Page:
Search Images Maps Play YouTube News Gmail Drive More »
Sign in
Screen reader users: click this link for accessible mode. Accessible mode has the same essential features but works better with your reader.

Patents

  1. Advanced Patent Search
Publication numberEP1235334 A2
Publication typeApplication
Application numberEP20010124247
Publication dateAug 28, 2002
Filing dateOct 16, 2001
Priority dateFeb 27, 2001
Also published asCN1222099C, CN1371159A, DE60128995D1, DE60128995T2, EP1235334A3, EP1235334B1, US6597555, US20020118503
Publication number01124247, 01124247.6, 2001124247, EP 1235334 A2, EP 1235334A2, EP-A2-1235334, EP01124247, EP1235334 A2, EP1235334A2, EP20010124247
InventorsHorst Gruening, Fumio Mizohata, Kenshi Takao, Taichiro Tsuchiya
ApplicantMitsubishi Denki Kabushiki Kaisha
Export CitationBiBTeX, EndNote, RefMan
External Links: Espacenet, EP Register
Gate driver for thyristor
EP 1235334 A2
Abstract
A predetermined signal pattern is generated to produce current for driving the GCT thyristor. The current is produced by the use of a down converter. Also, a current limiter having an FET is used for protecting the down converter from being damaged by a negative voltage appearing at the gate of GCT when the GCT thyristor receives reverse direction load current.
Images(14)
Previous page
Next page
Claims(10)
  1. Gate driver for driving a thyristor (8) having an anode, a cathode and a gate by providing a gate current to the gate of said thyristor during an on-command signal is present, said gate driver comprising:
    a turn-on pulse generator (2) for generating a turn-on pulse in response to a leading edge of said on-command signal;
    a down converter (3) for producing a down slope current immediately following said firing pulse; and
    a current limiter (4) having a MOSFET (403) connected to the gate of said thyristor for supplying current from said down converter to the gate of said thyristor, said current limiter monitoring the gate voltage at the gate of said thyristor and increasing an internal resistance of said MOSFET relatively to the negative voltage increase of said gate voltage.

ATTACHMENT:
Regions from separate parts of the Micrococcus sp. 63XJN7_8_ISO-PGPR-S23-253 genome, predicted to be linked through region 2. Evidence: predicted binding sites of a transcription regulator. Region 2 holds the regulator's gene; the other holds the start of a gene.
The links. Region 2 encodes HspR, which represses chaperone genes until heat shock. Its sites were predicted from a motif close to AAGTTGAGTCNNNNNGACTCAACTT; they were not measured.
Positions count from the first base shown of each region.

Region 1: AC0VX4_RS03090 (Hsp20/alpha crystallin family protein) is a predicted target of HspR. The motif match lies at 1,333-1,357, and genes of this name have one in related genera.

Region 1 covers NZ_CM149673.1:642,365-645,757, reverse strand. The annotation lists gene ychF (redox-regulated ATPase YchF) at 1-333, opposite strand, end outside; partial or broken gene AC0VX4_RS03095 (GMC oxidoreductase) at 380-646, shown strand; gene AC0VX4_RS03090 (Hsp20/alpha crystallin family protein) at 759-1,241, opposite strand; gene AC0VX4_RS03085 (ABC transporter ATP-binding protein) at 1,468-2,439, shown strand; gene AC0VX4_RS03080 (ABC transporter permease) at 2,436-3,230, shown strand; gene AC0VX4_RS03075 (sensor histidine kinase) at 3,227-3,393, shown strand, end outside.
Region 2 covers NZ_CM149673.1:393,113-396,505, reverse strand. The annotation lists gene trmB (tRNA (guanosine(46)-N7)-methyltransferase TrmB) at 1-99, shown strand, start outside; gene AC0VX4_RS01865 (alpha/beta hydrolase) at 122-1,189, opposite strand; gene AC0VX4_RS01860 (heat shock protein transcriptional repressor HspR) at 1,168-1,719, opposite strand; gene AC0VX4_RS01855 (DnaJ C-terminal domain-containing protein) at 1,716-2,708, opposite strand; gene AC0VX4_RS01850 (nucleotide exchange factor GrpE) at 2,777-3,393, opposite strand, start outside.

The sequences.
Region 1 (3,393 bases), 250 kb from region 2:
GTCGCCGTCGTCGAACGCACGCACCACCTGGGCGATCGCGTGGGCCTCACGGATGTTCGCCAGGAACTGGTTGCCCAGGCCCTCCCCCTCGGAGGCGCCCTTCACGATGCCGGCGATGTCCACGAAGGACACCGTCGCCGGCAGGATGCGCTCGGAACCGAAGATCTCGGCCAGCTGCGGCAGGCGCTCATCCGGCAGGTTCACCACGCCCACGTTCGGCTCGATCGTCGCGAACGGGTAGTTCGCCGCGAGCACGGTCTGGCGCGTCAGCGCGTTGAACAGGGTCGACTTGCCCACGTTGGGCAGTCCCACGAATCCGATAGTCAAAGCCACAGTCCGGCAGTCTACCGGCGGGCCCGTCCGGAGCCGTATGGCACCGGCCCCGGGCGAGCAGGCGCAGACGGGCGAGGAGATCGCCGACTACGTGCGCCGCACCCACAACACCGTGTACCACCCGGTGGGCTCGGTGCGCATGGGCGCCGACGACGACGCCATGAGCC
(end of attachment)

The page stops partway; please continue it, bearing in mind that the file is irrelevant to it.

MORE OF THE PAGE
2. Gate driver according to claim 1, wherein said down converter comprises:
    a pattern generator (310) for generating a pattern of a current to be produced from said down converter;
    a conduction pulse generator (311) for generating conduction pulses in accordance with said pattern;
    a switching element (312) for conducting a current from a power source (7) in response to said conduction pulses and producing a pulse current; and
    an inductor (314) for smoothing said pulse current;
    said pattern generator generating a pattern having a rising edge and down slope portion after the rising edge, so that said down slope current produced from said down converter decreases relatively to said pattern.
  3. Gate driver according to claim 2, wherein said down converter further comprises:
    another conduction pulse generator (321) for generating another conduction pulses in accordance with said pattern;